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Evidence suggests that protected areas should be extended

Evidence suggests that protected areas should be extended

A new study, involving BTO and the Wash Wader Research Group, has highlighted the importance of agricultural fields adjacent to The Wash for wintering Curlews. These sites, which fall outside of the current protected areas, were particularly important for the shorter-billed males. With pressures on land around The Wash for development, the current lack of conservation protection on these sites is a concern.

Ongoing declines have been reported for many of our wader species, and there is an urgent need to both understand the reasons for these declines and assess the effectiveness of any associated conservation action. 

Intertidal habitats are often well-used by waders outside the breeding season, but some species also make use of other adjacent habitats during this period, including agricultural fields. Understanding the importance of these non-tidal habitats for waders is crucial, especially as such land is rarely included within the protected areas designated for these species. A new study, just published in the journal Wader Study, highlights the importance of agricultural land adjacent to The Wash in eastern England, for wintering Curlews. The Curlew has been described as our highest conservation priority and is a Red-listed species of conservation concern because of its rapidly declining numbers.

Information on the winter-feeding distribution of Curlews was collated from resightings of individually colour-marked birds, caught and ringed at sites around The Wash by the Wash Wader Research Group. The sex of individual birds was determined from measurements taken in the field, and this provided an opportunity to establish if males and females differed in their use of the available habitats.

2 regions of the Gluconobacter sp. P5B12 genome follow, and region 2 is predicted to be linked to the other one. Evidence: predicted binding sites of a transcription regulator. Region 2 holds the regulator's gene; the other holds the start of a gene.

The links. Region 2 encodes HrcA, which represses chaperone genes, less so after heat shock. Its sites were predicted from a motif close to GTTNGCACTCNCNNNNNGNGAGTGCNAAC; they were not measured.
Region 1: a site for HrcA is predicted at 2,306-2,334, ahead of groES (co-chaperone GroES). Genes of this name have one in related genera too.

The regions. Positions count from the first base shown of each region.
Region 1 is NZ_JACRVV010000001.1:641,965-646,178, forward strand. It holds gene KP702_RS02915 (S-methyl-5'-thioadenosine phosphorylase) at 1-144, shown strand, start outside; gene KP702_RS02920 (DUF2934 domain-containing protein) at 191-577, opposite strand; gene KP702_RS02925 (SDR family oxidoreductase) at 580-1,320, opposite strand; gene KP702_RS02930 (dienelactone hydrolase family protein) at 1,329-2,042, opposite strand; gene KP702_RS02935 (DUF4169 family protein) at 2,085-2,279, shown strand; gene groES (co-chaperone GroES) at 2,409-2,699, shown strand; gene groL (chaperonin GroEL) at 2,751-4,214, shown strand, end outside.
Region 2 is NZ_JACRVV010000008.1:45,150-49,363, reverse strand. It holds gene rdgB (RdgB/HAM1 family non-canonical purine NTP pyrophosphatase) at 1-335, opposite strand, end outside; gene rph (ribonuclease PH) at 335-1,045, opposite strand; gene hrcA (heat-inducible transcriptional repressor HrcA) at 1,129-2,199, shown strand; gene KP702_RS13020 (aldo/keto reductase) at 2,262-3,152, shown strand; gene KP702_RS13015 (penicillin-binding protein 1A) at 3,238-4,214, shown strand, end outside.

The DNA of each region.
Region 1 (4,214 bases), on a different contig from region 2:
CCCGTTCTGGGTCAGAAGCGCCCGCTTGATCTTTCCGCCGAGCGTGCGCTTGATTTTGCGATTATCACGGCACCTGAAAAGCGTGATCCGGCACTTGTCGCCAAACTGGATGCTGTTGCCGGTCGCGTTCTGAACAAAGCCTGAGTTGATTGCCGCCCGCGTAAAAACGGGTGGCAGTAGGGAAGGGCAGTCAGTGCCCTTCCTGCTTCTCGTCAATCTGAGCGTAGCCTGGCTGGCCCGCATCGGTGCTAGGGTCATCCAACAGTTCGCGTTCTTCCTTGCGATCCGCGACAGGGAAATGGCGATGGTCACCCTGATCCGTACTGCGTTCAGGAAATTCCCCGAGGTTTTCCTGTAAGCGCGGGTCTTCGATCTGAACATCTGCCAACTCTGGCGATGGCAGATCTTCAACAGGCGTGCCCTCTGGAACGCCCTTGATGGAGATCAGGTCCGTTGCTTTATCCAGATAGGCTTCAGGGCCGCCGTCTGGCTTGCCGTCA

Colour-marked Curlews were regularly observed feeding on agricultural fields adjacent to The Wash. Importantly, those Curlews seen feeding in fields were significantly more likely to be male and those on the estuary more likely to be female. Although there is a small degree of overlap, female Curlews have longer bills than males. The difference in habitat use evident in the resighting data probably reflects the fact that the longer-billed females can access more intertidal worms and are more efficient feeders when probing. Shorter-billed individuals may be better suited to feeding in the denser substrate typical of agricultural fields, and they may also struggle to find sufficient prey when using intertidal areas.

Rob Robinson, BTO Associate Director and one of the authors of the study, said “That inland fields are used by increasing numbers of Curlews, particularly males, through the winter months has implications for existing conservation approaches. The Wash is protected by various national and international designations, but these relate primarily to the intertidal habitats; the inland fields are not protected and are subject to pressure on land for development. Should these inland feeding sites be lost this is likely to affect males (particularly those with the shortest bills) disproportionately, which may have implications for the wider Curlew population.”

Jacquie Clark, Wash Wader Research Group and one of the authors of the study, said “The study’s findings, that fields adjacent to The Wash are important to wintering Curlews, suggests that serious consideration should be given to extending the area around The Wash receiving protection. Without this, there is a risk that these important sites will be lost to development, to the detriment of a species whose populations are already under significant pressure.


Main image credit: Curlew by Allan Drewitt